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Alcott, L.M.

Flower Fables.


Alcott, L[ouisa] M[ay]. Flower Fables. Boston: George W. Briggs, 1854.
182pp; purple cloth, elaborately stamped in blind and gilt; spine browned. Illustrated with a frontispiece and five plates. Trace of wear to head of spine which is very slightly faded. A firm, fresh and remarkably clean copy for a children's title. In a custom quarter morocco slipcase. Fine.
First edition. (1/1600 copies). Louisa May Alcott's first book and the first time she published under her name rather than a pseudonym. These were fairy tales (eight stories and seven poems) she had written when she was only sixteen for Ellen Emerson, daughter of the author's lifelong friend and beloved Concord neighbor, Ralph Waldo Emerson. Alcott dedicated the book to Ellen and begins it with a quote from Ralph Waldo Emerson's "Woodnotes." The stories and poems are moral fables: gentleness and good deeds bring their own rewards. While conventional, the stories show her particular vision. One haunting image has a young girl given to anger and selfishness finally surrounded by a high, dark wall, dying flowers about her, and spirits whispering to her that she must obey them "for by her own will she had yielded up her heart to be their home..." The fables were published six years after their composition and Louisa placed a copy in her mother's stocking for Christmas, 1854. She received the sum of $32 for the book. The book enjoyed a quiet popularity, going through many different editions for the next fifty years. BAL 142. Seven Gables' First Books Catalogue, although not in Goodspeed's First Books Catalogue.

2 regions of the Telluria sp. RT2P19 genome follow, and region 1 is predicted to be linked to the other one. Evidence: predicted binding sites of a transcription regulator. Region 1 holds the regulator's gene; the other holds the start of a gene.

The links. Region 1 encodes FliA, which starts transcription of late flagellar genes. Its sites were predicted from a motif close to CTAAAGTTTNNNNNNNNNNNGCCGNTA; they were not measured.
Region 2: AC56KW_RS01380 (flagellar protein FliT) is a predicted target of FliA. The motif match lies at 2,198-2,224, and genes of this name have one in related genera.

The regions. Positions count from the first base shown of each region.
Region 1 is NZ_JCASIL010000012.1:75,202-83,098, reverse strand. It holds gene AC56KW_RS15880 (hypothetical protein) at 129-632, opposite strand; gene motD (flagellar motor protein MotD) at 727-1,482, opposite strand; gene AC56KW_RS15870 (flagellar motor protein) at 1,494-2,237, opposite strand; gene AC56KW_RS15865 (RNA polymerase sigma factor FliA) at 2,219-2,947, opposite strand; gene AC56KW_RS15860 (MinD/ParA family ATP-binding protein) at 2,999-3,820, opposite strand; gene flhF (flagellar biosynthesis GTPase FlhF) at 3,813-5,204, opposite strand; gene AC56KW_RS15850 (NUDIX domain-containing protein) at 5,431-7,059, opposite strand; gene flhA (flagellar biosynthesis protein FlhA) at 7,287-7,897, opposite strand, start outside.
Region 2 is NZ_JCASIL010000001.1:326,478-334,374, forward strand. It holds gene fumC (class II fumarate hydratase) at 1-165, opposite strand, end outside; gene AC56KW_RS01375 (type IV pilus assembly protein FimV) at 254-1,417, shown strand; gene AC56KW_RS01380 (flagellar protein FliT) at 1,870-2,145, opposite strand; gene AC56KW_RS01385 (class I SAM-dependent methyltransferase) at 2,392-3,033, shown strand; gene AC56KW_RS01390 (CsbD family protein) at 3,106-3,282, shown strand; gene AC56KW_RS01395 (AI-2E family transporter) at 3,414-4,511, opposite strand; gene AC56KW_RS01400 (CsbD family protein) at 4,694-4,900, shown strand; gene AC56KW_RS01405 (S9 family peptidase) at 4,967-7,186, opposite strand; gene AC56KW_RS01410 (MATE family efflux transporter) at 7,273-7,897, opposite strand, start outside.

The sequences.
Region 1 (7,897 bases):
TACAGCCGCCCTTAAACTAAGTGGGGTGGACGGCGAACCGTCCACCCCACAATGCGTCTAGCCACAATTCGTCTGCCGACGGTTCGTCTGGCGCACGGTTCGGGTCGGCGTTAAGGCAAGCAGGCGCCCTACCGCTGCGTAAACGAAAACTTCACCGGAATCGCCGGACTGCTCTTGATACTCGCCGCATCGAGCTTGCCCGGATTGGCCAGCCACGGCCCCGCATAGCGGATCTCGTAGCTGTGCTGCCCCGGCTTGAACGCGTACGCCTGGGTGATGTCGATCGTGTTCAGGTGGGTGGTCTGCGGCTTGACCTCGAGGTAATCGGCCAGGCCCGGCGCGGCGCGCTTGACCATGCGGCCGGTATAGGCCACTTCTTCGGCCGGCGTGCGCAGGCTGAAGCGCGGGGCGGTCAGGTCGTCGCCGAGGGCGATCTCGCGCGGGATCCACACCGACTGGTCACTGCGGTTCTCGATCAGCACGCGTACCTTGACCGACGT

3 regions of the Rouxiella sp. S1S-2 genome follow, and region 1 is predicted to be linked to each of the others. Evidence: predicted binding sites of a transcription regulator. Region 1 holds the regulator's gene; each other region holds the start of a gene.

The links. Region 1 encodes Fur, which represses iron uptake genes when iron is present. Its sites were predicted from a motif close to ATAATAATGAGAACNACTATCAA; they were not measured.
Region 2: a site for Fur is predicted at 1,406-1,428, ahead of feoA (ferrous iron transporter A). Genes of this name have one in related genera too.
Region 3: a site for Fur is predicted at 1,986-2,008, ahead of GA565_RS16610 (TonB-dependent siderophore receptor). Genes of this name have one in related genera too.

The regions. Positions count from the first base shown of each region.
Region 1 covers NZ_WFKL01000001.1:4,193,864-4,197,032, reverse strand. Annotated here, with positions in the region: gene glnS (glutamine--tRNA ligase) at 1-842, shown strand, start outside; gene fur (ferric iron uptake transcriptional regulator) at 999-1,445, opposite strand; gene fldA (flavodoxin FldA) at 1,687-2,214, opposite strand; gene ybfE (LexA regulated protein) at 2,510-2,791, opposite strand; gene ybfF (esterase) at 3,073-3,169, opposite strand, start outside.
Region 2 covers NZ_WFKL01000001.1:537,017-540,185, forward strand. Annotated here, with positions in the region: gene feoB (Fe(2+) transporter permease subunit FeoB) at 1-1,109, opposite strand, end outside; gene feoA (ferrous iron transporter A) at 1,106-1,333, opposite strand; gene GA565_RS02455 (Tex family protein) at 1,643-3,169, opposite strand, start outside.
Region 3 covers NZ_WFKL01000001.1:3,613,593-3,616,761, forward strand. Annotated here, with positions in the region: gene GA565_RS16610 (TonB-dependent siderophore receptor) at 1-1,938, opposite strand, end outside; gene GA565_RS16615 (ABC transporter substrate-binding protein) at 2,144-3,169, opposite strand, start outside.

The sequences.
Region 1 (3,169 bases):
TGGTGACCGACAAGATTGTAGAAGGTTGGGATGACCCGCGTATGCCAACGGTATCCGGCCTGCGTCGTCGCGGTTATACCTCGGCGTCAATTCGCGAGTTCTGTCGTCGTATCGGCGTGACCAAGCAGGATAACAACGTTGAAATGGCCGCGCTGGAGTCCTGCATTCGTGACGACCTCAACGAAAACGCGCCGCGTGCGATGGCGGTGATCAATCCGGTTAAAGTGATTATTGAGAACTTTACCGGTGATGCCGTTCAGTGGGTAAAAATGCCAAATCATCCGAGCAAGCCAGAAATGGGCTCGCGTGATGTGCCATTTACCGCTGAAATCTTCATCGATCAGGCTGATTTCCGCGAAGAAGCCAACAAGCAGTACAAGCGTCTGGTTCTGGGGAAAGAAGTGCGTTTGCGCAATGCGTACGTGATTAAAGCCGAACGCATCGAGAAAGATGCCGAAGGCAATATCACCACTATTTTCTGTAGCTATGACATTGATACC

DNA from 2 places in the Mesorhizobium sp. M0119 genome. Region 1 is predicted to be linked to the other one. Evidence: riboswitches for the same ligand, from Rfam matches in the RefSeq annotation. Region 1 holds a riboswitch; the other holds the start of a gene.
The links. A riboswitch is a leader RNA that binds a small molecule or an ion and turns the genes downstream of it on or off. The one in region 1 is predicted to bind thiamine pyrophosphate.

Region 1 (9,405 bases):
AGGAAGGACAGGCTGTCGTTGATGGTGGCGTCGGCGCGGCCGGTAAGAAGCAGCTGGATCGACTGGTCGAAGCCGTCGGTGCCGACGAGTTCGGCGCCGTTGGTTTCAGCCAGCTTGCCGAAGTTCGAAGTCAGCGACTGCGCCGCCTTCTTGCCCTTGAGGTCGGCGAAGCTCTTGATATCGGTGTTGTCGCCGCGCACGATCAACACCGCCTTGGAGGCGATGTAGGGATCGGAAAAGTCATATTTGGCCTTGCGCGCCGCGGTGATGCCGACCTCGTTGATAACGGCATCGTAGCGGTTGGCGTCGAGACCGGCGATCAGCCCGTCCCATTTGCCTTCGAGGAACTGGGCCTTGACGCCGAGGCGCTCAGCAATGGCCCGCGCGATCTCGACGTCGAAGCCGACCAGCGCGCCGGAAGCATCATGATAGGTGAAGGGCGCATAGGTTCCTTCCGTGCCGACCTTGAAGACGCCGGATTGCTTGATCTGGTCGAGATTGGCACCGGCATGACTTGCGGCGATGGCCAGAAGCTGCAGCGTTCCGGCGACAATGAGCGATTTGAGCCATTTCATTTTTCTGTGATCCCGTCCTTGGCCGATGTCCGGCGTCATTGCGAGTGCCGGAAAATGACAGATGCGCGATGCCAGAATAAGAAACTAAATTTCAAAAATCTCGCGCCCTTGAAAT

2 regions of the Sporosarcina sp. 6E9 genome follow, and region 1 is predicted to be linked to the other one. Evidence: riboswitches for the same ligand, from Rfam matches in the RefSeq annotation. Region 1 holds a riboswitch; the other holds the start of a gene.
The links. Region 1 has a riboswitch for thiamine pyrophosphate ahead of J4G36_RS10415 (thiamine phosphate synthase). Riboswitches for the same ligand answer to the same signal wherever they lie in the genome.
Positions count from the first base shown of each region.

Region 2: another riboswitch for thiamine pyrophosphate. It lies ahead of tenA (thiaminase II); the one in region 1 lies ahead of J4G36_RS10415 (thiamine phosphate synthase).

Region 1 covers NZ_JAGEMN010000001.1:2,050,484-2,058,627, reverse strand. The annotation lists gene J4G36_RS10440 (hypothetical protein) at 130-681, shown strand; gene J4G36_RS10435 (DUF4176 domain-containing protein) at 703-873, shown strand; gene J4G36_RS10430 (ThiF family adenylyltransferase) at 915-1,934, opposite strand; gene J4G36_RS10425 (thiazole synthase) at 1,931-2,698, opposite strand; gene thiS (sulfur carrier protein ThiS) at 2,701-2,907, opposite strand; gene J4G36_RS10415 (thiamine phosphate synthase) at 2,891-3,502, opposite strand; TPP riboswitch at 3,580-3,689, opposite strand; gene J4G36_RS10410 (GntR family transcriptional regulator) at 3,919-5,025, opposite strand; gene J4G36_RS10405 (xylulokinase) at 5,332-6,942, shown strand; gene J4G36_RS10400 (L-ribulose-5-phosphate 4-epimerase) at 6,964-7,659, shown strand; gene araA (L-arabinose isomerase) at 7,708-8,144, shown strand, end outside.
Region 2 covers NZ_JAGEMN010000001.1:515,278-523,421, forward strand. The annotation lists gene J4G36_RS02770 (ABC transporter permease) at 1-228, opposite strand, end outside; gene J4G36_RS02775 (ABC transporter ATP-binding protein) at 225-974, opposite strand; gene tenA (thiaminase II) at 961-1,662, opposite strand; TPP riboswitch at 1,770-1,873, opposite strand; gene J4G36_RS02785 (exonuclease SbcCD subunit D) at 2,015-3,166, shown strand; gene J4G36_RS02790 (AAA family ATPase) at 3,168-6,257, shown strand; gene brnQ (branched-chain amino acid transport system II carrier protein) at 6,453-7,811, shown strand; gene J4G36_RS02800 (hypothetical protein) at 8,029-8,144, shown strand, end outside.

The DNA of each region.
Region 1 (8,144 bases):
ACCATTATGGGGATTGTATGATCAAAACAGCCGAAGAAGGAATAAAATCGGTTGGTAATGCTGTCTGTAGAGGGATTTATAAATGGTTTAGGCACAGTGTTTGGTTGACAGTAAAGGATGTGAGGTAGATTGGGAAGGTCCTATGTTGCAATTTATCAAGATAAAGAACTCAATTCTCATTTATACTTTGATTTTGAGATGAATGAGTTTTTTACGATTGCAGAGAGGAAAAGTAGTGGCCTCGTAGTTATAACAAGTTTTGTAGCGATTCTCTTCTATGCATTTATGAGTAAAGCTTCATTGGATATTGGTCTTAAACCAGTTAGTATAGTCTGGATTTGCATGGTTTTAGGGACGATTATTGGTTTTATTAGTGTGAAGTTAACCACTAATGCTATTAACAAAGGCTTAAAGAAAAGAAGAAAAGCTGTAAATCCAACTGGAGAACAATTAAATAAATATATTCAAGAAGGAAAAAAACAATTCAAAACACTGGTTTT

While Alcott (1832-1888) is universally recognized for her novel Little Women, she also wrote several other children's stories as well as "racy" adult novels, the latter of which were published under the pseudonyms A.M Barnard or Flora Fairchild (one book, A Long Fatal Love Chase, was too sexually explicit to publish when it was written, in 1866). The second of four daughters born to Amos Alcott and Abigail May, Louisa, while never having formally attended school, grew up in a poor but education-minded family. She was fortunate to have her family's support for her writing, as well as the influence of her father's friends - Ralph Waldo Emerson, Henry David Thoreau and Nathanial Hawthorne - to guide her in her literary pursuits.

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